Pituitary function in children following infectious diseases of the central nervous system

Yael Levy-Shraga*, Inbal Gazit, Dalit Modan-Moses, Orit Pinhas-Hamiel

*Corresponding author for this work

Research output: Contribution to journalArticlepeer-review

Abstract

Recent studies in adults suggest that pituitary deficiencies develop in a considerable proportion of patients who recover from infectious meningitis. The aim of this study was to evaluate pituitary function of children with a history of meningitis. Seventy-nine children were admitted to the Safra Children's Hospital due to meningitis between 2007 and 2010. Twenty-four families were lost for follow-up, 55 were interviewed by phone and 14 (9 males) participated in the study. Evaluation included medical history, physical examination, auxological measurements and basal levels of TSH, fT4, cortisol and IGF1. Children with abnormal results were followed for a year and dynamic testing was performed when indicated. Mean age at time of infectious meningitis was 3.8 ± 5.4 years (range 0.03-15.8), and at clinical evaluation 6.4 ± 6.4 (range 1.2-20). The interval between the acute event and evaluation was 2.7 ± 1.2 years. Thyroid function tests and basal cortisol levels were normal for all children. Three children had low IGF1 levels; however over a year of follow-up two of them had normal height and growth velocity, making growth hormone deficiency unlikely. One child had low height SDS, but exhibited a normal response to a growth hormone stimulation test. Pituitary dysfunction with overt clinical symptoms is not a frequent consequence of acute meningitis in children. Follow-up of growth and puberty of children post-meningitis by the primary care physician is probably sufficient. Invasive assessments should be reserved for selected cases where there is slow growth or other clinical suspicion of hypopituitarism.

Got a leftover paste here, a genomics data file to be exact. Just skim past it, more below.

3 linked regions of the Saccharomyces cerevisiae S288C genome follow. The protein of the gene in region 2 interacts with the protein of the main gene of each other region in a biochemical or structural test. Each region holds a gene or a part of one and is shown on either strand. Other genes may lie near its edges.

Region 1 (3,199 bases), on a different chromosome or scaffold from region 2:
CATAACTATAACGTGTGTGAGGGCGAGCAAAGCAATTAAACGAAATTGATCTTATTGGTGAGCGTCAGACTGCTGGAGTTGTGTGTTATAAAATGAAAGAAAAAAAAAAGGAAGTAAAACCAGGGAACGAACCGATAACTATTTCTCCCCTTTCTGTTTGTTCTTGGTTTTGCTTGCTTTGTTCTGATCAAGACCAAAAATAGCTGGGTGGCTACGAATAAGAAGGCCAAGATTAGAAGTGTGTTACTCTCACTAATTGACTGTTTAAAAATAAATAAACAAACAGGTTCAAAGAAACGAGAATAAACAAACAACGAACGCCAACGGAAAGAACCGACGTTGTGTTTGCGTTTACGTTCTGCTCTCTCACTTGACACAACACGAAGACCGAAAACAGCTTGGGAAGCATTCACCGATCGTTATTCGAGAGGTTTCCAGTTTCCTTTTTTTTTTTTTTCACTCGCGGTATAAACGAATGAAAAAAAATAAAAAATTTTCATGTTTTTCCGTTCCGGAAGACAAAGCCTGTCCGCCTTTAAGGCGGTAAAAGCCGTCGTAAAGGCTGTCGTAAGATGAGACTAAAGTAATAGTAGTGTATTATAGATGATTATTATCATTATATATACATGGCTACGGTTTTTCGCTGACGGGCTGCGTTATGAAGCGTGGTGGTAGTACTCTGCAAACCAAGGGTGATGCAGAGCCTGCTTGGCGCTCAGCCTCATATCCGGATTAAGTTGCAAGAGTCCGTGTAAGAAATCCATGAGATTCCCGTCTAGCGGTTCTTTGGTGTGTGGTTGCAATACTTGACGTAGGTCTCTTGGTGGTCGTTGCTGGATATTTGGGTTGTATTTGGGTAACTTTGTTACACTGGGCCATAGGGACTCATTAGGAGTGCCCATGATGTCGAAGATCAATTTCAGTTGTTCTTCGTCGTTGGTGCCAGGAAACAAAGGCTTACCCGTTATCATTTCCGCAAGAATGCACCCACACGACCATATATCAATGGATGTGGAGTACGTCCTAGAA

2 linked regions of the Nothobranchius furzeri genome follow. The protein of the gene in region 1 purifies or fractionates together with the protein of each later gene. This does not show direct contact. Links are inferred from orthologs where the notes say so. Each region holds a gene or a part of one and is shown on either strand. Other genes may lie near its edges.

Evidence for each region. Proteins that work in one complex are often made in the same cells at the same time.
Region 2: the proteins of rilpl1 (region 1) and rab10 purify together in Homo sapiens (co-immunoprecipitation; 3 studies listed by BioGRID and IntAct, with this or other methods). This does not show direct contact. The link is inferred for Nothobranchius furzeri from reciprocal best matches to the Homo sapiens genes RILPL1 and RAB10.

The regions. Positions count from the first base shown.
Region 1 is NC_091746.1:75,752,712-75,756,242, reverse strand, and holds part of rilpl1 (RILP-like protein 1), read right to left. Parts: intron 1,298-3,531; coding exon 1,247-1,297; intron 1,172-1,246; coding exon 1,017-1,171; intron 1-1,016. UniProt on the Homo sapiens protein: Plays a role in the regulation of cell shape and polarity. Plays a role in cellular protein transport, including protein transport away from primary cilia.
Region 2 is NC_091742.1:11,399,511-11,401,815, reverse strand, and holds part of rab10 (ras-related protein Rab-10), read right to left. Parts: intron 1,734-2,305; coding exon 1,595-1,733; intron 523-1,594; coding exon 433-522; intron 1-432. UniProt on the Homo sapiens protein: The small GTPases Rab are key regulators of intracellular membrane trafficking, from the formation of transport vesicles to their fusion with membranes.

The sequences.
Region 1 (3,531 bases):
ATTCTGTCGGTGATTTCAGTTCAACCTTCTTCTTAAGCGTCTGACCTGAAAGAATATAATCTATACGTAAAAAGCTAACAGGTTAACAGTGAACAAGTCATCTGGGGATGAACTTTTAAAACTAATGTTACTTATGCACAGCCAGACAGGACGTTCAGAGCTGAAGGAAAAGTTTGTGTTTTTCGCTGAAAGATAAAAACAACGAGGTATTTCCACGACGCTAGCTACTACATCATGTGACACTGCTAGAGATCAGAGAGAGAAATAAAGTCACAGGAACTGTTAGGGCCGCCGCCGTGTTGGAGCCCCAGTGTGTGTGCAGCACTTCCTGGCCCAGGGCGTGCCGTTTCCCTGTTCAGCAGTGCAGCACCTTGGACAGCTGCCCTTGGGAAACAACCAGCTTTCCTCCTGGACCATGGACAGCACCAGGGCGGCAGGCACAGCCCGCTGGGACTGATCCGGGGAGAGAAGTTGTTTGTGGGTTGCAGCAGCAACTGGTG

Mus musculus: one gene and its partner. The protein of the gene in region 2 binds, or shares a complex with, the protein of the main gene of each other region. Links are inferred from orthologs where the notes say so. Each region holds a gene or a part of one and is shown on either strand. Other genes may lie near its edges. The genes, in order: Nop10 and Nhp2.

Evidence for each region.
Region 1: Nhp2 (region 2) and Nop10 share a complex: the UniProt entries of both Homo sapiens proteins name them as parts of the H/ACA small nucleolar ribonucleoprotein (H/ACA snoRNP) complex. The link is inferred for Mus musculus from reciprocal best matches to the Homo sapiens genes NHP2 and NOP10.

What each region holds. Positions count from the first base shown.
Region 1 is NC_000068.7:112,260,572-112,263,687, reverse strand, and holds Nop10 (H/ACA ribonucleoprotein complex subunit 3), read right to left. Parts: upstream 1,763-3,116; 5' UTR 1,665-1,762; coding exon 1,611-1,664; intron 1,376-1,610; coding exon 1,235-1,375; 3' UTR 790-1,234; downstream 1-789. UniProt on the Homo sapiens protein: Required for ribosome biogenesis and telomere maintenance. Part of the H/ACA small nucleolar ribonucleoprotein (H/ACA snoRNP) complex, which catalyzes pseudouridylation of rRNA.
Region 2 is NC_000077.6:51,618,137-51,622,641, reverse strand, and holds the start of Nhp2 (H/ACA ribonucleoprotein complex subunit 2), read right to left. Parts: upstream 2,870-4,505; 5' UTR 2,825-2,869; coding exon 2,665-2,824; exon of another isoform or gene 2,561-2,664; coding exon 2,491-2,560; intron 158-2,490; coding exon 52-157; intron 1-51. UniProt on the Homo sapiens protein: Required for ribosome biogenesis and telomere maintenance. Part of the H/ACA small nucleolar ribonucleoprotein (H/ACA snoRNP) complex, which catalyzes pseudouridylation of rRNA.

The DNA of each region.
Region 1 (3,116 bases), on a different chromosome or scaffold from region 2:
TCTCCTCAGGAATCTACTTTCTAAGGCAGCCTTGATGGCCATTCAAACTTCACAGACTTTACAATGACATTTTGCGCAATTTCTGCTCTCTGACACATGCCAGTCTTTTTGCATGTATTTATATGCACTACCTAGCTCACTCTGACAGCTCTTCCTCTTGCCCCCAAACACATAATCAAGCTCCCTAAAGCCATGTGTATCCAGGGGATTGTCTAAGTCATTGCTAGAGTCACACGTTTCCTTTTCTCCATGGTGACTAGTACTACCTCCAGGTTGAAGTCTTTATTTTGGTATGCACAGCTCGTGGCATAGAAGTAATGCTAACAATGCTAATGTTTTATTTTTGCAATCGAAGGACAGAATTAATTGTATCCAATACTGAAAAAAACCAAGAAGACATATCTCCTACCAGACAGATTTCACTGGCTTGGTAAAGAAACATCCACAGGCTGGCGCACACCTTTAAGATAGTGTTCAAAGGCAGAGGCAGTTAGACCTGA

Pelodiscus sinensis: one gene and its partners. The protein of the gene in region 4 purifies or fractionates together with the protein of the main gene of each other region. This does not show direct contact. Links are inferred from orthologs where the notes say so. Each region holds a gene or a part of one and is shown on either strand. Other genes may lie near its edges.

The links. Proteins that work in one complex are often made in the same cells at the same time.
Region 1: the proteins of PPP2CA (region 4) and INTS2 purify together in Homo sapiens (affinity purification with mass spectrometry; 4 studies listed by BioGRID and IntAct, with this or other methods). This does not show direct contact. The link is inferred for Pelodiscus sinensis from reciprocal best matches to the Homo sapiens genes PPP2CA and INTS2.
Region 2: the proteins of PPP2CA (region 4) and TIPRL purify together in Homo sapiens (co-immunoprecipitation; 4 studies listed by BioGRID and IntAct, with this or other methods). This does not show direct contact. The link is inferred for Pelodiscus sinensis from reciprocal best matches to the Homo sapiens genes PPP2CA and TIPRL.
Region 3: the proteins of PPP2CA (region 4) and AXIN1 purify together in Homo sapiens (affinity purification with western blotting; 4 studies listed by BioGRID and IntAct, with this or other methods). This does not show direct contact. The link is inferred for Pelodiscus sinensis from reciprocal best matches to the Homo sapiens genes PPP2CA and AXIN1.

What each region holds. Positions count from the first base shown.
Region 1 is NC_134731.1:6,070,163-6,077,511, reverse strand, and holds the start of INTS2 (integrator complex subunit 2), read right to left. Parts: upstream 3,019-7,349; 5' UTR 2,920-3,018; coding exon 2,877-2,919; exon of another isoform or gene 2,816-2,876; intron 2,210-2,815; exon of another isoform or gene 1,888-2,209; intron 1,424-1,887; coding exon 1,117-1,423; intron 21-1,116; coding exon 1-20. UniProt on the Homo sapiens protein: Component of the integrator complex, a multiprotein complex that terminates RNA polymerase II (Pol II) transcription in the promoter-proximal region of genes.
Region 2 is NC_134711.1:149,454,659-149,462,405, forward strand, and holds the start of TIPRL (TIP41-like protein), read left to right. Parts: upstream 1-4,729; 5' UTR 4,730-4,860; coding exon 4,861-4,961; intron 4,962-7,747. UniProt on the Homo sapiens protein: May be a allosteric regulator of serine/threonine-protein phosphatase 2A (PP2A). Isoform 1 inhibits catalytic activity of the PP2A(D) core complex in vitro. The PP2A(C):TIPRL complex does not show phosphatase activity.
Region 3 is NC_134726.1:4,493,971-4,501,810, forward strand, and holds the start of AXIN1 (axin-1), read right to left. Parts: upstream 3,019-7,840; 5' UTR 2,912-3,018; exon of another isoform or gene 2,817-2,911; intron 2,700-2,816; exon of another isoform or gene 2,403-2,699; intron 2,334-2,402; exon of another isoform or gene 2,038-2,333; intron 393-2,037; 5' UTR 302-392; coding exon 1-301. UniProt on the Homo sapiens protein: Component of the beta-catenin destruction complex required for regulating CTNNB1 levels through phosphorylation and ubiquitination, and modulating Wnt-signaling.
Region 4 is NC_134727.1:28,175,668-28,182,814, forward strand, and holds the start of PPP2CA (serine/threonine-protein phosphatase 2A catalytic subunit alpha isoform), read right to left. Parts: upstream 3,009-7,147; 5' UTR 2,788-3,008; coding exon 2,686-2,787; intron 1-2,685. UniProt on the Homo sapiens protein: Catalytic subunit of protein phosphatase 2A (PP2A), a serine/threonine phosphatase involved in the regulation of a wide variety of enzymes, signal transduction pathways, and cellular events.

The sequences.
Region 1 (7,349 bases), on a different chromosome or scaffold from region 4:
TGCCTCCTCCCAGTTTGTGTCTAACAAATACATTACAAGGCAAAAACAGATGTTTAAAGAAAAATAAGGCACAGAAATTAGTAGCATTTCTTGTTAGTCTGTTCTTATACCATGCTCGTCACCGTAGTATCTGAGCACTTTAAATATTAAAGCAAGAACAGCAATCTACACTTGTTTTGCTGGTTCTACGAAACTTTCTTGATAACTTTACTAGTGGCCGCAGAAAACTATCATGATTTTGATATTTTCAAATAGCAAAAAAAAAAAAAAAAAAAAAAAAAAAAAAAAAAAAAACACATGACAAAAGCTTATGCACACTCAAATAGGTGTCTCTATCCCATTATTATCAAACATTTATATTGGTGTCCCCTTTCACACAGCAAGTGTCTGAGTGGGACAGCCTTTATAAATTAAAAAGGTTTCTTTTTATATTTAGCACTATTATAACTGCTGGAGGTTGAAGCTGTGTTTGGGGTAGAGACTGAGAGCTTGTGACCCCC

Original languageEnglish
Pages (from-to)118-124
Number of pages7
JournalPituitary
Volume17
Issue number2
DOIs
StatePublished - Apr 2014

Keywords

  • Growth
  • Hypopituitarism
  • Meningitis
  • Pituitary

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